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Rauner Takes His Turnaround Agenda To Facebook Live

By aaroncynic in News on Sep 20, 2016 8:03PM

Illinois Governor Bruce Rauner at the Illinois State Fair. Photo by Aaron Cynic.

Illinois Gov. Bruce Rauner took to Facebook Tuesday to answer questions from what were allegedly real humans who definitely don’t work for his office.

In a whirlwind 26 minutes and 18 seconds, Rauner mostly rehashed some key points of his “Turnaround” agenda, along with announcing plans for the state bicentennial in 2018.

State Rep. Tim Butler “posed” the first question to Rauner, who did the broadcast from his office in Springfield wearing his many businessman costumes, giving him the opportunity to announce the Governor’s Office of the Bicentennial.

“We’re going to do a very big celebration of our 200th birthday in two years,” Rauner said. The office will be headed up by marketing executive Stuart Layne, who has worked with several media companies and sports teams. He also announced the Bicentennial Commission, a 51-member body appointed. Rauner also added that he and Diana are sprucin’ up the Governor’s Mansion to be ready in time for the big party. “We got a new roof on, so that’s some progress, but we’ve got a lot of work to do there,” Rauner said.

But governin’ Illinois isn’t all mansion rehabbin’ and party plannin’, and Rauner then got down to business by answering several questions that seemed as if they were handed to him by big fans of the austerity-driven “Turnaround” agenda he’s spent the past year pushing.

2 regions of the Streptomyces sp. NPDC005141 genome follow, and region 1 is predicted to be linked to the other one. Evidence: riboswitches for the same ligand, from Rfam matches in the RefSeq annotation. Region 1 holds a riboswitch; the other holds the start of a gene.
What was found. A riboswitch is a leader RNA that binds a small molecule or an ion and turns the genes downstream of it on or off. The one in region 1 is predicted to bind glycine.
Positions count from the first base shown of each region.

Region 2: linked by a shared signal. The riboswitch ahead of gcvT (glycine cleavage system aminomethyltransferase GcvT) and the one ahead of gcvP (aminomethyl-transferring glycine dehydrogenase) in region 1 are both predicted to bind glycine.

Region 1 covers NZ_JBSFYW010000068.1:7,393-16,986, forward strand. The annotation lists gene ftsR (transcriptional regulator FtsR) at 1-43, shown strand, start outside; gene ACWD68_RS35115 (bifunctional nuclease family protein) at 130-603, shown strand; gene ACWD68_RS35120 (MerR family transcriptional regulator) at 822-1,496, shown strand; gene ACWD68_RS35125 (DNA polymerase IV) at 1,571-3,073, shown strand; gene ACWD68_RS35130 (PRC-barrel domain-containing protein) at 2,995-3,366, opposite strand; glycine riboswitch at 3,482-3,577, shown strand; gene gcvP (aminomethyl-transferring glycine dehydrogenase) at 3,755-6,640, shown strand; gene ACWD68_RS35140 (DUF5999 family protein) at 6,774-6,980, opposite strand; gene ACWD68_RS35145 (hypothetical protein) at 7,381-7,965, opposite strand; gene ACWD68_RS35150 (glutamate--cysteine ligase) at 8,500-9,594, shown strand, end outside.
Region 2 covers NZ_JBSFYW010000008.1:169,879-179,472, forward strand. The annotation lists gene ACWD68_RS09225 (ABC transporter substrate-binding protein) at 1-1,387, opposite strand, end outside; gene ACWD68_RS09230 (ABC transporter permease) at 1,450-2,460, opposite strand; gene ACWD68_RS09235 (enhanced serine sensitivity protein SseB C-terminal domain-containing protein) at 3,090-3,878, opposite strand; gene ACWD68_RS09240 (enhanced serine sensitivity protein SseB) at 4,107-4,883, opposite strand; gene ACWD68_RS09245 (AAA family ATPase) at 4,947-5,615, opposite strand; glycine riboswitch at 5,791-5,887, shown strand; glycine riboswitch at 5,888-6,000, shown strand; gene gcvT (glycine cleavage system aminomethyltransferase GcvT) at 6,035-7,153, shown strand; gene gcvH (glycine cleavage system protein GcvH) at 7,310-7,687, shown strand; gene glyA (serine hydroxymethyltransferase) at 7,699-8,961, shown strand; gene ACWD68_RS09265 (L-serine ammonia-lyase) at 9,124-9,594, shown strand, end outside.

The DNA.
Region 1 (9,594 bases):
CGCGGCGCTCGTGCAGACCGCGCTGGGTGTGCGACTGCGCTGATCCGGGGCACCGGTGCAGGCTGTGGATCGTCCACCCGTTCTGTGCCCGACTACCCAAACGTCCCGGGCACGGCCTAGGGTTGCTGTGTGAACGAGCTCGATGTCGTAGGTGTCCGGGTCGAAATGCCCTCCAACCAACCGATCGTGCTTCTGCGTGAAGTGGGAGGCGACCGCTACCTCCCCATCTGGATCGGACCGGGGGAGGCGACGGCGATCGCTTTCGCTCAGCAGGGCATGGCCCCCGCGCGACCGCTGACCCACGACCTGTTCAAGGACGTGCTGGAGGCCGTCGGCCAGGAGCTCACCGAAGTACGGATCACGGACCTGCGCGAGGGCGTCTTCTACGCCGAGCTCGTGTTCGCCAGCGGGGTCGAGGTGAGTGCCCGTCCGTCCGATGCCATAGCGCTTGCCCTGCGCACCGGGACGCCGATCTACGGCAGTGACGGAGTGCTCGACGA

First up was Illinois’ pension crisis. Rauner said the system would be changing, but he would still protect benefits for existing workers.

“I think we can come to an important solution to reform our pension structure. Protect existing benefits, but put in place new options that are more affordable that employees can choose among," he said. "That’s both fair and constitutional.”

Rauner then got a chance to push charter schools, which he said both he and Diana were big fans of. “They’re not a panacea, they’re not perfect, but they are a competitive option many parents appreciate,” said Rauner. “They’ve done some great work in the City of Chicago...and produced some of the best academic outcomes.”

In what almost seemed a surprising moment, given the level of softballs Rauner somehow found sifting through the more than 800 questions and comments in multiple Facebook threads promoting the livestream, Rauner chose to answer one of many questions posed by the Illinois American Civil Liberties Union, regarding reducing the prison population in the state.

In a departure from many of his fellow Republicans, including the self-proclaimed “law and order” presidential candidate Donald Trump, Rauner said that the state needs to create opportunities for people in the criminal justice system to tamp down recidivism. “We need a correction system that balances punishment with rehabilitation,” said Rauner. “We can’t just throw people in jail, lock ‘em up for a long period of time and assume everything will be fine.”

The handful of questions Rauner answered were specific enough that he also managed to push several pieces of his “Turnaround” agenda. Despite announcing a new government office for the state just a mere 15 minutes prior, Rauner also criticized the “layers of bureaucracy” in state government along with regulations, which he said helps to up property taxes. Additionally, he was able to push term limits once again.

In total, Bruce’s first foray into the world of Facebook Live wasn’t groundbreaking or even all that interesting. Rauner stuck to the same script he’s been pushing since his shake up express careened into the Capitol building in January 2015. It’s no secret he’s less than a fan of public institutions, infrastructure or unions, and the near-half hour he spent awkwardly looking into a cell-phone camera was just another opportunity for him to appear Millennial-minded while pushing policies better suited for our Gilded Age great-grandparents.

Even his last comments from a conveniently posed question about the most enjoyable thing he’s done as governor didn’t really make Rauner seem all that relatable. We already knew he loves to take selfies and play dress up as a biker—that’s part of a carefully crafted image. What we still don’t know is how he can sleep at night knowing a state starving for public resources continues to go hungry.